Another common theme throughout is the invasion—or reacquisition, depending on how you see it—of the facility by the forces of nature. After the Bain building was abandoned, nature was quick to reclaim the 4-acre property. Vines grow through the windows in many rooms, and a tree has taken root on the loading dock. As part of their effort to capture and transform the past, present and future of the building, project members used these natural parts just as they used the man-made. A tree appears to grow from a sink in a supply closet, and in the old laboratory, vine and wire intermingle across the ceiling and floor, an apt symbol for a place where man once "treated" water with synthetic chemicals.
Stay long enough at the Bain exhibit and you will hear the music of Bain, as project members perform a score written by Dana Raymond, a sculptor and professor at North Carolina State University's School of Design, in the water tanks that line the long corridor at the back of the building. The performers don't use conventional instruments; instead, they clack together the flocculation balls and turn the squeaking rusty pipes, using the water tanks themselves as giant, acoustical speakers for the percussive sounds, with the occasional belch of mechanical buzzer. A CD of the music—which includes Bain-inspired songs written and recorded by other artists—is available for purchase at a desk, shaded by the rogue tree, on the loading dock.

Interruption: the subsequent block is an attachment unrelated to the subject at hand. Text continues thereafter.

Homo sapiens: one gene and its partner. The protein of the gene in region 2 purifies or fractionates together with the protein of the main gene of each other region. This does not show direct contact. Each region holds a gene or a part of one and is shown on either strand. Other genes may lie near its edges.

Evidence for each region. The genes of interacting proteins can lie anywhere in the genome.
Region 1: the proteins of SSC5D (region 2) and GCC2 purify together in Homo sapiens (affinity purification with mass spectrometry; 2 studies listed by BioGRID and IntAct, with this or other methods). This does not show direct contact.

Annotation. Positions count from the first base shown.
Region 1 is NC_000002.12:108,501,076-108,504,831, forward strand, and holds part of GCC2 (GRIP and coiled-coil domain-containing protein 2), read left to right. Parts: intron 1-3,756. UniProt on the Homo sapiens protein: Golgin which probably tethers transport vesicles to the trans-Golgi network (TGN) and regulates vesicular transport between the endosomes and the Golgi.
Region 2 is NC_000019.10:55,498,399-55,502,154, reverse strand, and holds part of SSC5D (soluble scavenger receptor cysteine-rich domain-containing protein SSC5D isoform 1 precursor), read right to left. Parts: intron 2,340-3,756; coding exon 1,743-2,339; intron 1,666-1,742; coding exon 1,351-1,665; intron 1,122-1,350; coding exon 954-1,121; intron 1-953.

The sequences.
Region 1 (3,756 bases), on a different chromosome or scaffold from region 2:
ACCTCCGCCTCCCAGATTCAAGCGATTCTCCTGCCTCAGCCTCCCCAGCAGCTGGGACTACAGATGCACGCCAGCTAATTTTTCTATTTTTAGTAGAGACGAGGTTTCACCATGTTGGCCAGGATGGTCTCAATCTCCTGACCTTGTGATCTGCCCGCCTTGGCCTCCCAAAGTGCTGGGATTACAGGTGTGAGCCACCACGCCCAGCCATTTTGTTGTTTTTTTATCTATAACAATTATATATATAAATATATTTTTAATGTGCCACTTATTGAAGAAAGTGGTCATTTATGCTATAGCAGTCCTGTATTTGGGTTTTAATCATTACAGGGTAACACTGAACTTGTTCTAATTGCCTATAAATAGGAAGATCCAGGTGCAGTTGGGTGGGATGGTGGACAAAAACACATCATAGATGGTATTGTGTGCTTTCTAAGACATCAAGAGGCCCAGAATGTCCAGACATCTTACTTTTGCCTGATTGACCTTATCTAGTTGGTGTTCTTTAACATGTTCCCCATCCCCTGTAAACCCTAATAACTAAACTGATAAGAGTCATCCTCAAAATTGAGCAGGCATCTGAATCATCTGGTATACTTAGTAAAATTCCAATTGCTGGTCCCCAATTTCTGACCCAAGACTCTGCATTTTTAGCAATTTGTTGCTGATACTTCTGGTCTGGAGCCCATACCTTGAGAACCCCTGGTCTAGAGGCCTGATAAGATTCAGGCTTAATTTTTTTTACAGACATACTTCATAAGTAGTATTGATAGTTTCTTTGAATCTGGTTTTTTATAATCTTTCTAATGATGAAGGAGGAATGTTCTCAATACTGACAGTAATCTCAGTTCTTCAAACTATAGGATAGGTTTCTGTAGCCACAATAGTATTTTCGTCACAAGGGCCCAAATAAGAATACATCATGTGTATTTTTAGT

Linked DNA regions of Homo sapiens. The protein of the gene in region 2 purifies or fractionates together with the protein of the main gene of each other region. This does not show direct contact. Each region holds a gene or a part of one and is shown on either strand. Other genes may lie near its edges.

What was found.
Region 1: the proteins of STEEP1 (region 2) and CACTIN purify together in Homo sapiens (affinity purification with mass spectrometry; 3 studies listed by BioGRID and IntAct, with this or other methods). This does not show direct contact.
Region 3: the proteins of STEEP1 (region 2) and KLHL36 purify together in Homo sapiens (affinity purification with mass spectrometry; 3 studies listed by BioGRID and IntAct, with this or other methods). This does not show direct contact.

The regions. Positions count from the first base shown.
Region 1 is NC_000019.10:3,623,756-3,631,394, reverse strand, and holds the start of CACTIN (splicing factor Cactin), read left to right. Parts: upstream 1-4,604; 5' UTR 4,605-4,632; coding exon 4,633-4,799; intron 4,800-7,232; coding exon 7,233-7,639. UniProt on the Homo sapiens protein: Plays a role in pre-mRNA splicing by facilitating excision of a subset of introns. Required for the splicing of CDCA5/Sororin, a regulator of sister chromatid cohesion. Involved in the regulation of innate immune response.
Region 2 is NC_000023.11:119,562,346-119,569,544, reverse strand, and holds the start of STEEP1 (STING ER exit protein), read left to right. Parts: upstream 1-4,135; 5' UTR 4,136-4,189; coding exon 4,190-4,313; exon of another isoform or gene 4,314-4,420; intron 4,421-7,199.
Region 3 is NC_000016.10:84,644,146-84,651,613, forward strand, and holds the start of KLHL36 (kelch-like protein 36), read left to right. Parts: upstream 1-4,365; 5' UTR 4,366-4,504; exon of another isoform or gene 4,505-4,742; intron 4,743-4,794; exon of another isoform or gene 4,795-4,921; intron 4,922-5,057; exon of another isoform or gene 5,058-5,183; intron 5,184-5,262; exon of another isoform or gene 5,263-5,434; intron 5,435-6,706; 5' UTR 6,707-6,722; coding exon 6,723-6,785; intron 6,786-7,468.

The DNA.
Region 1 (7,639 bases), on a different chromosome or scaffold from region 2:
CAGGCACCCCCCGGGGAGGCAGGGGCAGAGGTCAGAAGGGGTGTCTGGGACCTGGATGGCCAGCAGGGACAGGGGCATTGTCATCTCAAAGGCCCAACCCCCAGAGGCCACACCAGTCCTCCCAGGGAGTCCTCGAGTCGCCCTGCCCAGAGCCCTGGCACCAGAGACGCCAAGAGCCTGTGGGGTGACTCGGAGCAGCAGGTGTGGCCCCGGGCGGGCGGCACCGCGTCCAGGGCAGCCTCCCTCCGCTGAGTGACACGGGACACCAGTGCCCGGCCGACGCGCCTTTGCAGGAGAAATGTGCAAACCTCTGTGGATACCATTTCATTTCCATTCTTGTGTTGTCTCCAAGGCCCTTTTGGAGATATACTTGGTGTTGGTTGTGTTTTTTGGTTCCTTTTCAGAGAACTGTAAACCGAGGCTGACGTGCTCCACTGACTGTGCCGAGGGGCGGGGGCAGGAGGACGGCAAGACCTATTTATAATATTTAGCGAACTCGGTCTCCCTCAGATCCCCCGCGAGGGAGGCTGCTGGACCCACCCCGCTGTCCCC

Before you leave, be sure to spend time in the "archive room" to get a good handle on the scope of inhabitants that have used the plant since its creation. The room was originally set up by project members to house the evidence of life they found in the Bain plant, but it has taken on a life of its own as living art. Objects sit on deep wooden shelves, each labeled with a green tag describing what it is and where it was found. Like a timeline, it's easy to see the flow of people who have used Bain; the workers, the homeless, the plants and animals, the historical society that briefly used an area on the fourth floor as an office, and most recently The Bain Project members. Found items including the odd (cryptic, back and forth messages between squatters) and the telltale marks of abandonment (bird nests, a dead snake, jars of paint samples from the various rooms).
This weekend is the final showing of The Bain Project. Afterward, the life of the building will continue, but in a different form. The Bain Project, dedicated to acknowledging and preserving the facility's past, will then pass into its history.
For more information, visit the Bain Project Web site at www.bainproject.com.